Not only has the ongoing Covid-19 pandemic exposed our nation’s dire lack of medical equipment and protective gear, but it has also shone a light on the inadequacy of our rural broadband networks.
A recent CNN article, “Why rural Americans are having a hard time working from home,” by Harmeet Kaur, explores the many struggles that rural households face now that jobs, schools, and everything else has moved online and their outdated broadband connections can’t keep up.
“We Should Be Embarrassed”
CNN reports that while only 1.4 percent of urban Americans don’t have access to broadband speeds of at least 25 Megabits per second (Mbps) download and 3 Mbps upload, more than a quarter of rural households don’t have broadband available to them. And almost three quarters don’t have access to faster upload speeds of 25 Mbps.
These disparate stats are currently on display at parking lots across the country, as families without adequate home connectivity are forced to drive to open Wi-Fi hotspots and sit in their cars while completing assignments for school and work.
The article shared how one teacher in rural Virginia has turned her school’s parking lot into her new office:
Every Sunday since the coronavirus lockdown started, Stephanie Anstey drives 20 minutes from her home in Grottoes, Virginia, to sit in her school's near-empty parking lot and type away on her laptop. Anstey, a middle school history teacher, lives in a valley between two mountains, where the only available home internet option is a satellite connection. Her emails can take 30 seconds to load, only to quit mid-message. She can't even open files on Google Drive, let alone upload lesson modules or get on a Zoom call with colleagues.
“We are the country that created the internet,” Christopher Mitchell, Director of the Community Broadband Networks initiative, said in the article. “We should be embarrassed that millions of people have to drive to a closed library or a fast food restaurant in order to do their jobs or do their homework.”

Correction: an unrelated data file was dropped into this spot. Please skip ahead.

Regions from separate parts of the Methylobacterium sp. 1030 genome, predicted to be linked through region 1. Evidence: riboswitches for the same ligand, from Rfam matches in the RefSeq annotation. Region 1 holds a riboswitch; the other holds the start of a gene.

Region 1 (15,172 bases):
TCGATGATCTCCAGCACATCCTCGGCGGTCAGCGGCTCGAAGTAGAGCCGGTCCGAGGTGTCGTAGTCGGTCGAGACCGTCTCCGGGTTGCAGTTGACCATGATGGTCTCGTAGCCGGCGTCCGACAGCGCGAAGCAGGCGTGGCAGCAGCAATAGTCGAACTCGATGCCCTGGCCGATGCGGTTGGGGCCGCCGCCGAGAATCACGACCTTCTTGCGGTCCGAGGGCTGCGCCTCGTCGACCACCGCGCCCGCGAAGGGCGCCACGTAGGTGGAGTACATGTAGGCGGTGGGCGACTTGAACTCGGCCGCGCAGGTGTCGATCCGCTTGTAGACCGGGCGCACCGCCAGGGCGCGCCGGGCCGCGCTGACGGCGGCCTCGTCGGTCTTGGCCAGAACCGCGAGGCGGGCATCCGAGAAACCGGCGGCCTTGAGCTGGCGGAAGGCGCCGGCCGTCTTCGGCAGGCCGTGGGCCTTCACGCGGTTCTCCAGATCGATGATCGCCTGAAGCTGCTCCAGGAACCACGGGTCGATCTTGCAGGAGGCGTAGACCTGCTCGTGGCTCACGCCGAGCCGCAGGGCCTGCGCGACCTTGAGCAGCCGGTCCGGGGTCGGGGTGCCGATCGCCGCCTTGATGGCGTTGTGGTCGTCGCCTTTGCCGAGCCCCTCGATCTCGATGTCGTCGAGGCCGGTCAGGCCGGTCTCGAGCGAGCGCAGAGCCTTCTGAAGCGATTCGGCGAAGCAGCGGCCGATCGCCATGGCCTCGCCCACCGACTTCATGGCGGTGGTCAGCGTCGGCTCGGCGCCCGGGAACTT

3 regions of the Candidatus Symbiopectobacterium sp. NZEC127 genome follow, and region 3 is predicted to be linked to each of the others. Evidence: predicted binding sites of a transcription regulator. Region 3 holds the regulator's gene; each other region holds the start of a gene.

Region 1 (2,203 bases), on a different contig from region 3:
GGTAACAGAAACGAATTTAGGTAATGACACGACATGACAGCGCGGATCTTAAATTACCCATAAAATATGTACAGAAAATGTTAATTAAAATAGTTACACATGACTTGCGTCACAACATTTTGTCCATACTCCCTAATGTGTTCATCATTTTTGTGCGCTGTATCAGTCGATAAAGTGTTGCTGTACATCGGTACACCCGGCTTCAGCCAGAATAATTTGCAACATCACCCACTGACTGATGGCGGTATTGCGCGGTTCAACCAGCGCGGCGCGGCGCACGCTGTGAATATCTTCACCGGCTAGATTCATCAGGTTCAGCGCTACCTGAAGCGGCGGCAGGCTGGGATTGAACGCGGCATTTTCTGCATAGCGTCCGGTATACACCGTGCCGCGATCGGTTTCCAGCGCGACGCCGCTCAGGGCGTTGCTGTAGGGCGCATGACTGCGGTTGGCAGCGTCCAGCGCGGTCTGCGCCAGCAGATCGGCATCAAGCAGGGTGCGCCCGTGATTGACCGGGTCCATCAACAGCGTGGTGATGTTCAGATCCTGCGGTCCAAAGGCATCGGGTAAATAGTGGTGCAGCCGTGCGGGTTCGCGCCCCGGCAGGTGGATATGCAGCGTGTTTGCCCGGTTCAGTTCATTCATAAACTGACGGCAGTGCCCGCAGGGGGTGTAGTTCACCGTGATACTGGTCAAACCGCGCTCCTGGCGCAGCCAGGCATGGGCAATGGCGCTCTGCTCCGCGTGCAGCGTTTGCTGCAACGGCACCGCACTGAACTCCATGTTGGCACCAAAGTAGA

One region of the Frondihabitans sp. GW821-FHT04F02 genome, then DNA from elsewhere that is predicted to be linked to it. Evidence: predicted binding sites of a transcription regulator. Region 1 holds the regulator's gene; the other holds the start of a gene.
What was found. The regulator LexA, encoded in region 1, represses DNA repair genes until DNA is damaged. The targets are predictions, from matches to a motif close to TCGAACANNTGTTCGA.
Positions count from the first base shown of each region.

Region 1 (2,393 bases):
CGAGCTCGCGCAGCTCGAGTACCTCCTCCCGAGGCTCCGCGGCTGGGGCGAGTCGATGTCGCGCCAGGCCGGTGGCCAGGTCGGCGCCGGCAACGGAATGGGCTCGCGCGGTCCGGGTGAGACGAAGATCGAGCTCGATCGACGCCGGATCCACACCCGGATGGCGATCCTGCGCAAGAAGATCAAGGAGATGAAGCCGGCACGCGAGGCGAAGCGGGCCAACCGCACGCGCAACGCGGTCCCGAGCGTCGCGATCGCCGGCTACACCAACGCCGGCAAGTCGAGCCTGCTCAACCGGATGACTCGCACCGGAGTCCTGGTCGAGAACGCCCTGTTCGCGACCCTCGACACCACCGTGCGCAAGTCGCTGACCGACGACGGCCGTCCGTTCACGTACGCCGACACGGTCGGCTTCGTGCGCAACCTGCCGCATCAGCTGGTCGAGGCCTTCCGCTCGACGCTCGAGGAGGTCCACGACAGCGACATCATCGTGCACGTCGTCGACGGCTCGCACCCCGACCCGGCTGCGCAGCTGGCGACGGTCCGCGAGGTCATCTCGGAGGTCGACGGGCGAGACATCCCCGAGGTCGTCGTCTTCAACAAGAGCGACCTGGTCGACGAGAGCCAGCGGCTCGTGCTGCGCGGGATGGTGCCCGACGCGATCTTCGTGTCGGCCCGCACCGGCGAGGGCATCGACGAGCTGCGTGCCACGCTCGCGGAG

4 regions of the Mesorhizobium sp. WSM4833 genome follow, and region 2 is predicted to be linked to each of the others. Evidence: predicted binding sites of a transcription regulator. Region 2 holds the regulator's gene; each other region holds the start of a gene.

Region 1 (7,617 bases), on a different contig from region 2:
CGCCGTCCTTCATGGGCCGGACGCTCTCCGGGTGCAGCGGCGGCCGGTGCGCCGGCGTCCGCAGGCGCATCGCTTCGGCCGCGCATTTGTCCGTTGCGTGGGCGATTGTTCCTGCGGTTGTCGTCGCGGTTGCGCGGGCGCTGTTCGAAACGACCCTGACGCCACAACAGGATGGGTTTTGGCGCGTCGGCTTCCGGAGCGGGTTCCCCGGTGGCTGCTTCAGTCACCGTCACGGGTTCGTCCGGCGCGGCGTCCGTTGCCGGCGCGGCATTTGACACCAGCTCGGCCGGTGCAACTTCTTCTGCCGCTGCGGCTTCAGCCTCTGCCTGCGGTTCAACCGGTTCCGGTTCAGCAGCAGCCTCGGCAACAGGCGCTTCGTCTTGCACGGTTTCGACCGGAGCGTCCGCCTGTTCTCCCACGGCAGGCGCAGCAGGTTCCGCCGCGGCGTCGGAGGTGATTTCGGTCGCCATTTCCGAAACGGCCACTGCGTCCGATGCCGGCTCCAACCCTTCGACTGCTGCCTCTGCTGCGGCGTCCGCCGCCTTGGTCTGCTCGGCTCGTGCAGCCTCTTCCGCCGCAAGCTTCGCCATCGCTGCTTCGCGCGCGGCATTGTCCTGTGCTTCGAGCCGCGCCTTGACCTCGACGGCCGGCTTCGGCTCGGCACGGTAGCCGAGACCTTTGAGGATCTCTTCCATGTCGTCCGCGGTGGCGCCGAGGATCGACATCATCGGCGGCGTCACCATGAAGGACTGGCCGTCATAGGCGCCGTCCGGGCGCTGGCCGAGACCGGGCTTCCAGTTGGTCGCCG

High Costs, Slow Speeds
The CNN article points to a number of reasons for the dearth of high-quality Internet access throughout rural America.
Deploying broadband infrastructure is expensive in urban and rural communities, but in sparsely populated areas, the cost per potential subscriber is much higher. Because of that math, companies often refuse to upgrade their rural networks, leaving many residents and businesses stuck with outdated, slow, and unreliable connectivity.
One household interviewed in the article relies on a DSL connection with only 6 Mbps speeds that isn’t enough for the family of four:
Addie Maiden, a seventh grade special-needs teacher in Dahlonega, Georgia, has DSL internet from a major telecoms company — the only provider available where she lives, she says. While the internet at home has always been slow, now she and her three sons — ages 15, 13 and 5 — are having to share already limited bandwidth as they try to work and learn from home . . . To make things work, her family disconnects the TV from the Internet and turn off the Wi-Fi on their phones . . . "It would be nice if we could all get our work done at the same time so that it wasn't staggered throughout the day," Maiden said.
Even when broadband networks are available, many rural residents can’t afford the high monthly fees that result from little to no competition for providers. Some people, including Virginia resident Debbie Hill and her family, turn to less costly mobile hotspots to get online, the article explains. However, these mobile plans often feature restrictive data caps that aren’t enough for families that now must turn to the Internet for everything from work meetings and school assignments to doctors appointments and movie nights. Hill told CNN how the data caps and slow speeds are affecting her son’s education:
It was hard enough to get her 11-year-old son to sit still and do schoolwork on a laptop, Hill said. But then the instructional videos he had to watch started buffering more often and the photos he had to take for assignments started taking longer to upload. The issues made the situation unworkable . . . "When you're fighting an 11-year-old to do schoolwork on a computer when it's lagging, Mommy loses," she said.
Finding a Fix
Though the federal government has set aside some additional funds for broadband deployment, it will have limited impact in the short term. The article explains:
Even with emergency federal funds to address connectivity issues, many Americans with inadequate Internet service likely won't see any immediate improvements, said Strange of Ookla, the internet testing company. The roots of the problem run deep, and addressing them will require efforts from state governments, nonprofit organizations and municipalities. "There's very little that a government agency can do during this tight timeframe to resolve this issue other than providing more access to existing services." Strange said. "You're not going to get networks improved necessarily during a time like this."
For more stories from rural Americans stuck at home without high-quality connectivity during the global health crisis, read the article, “Why rural Americans are having a hard time working from home.”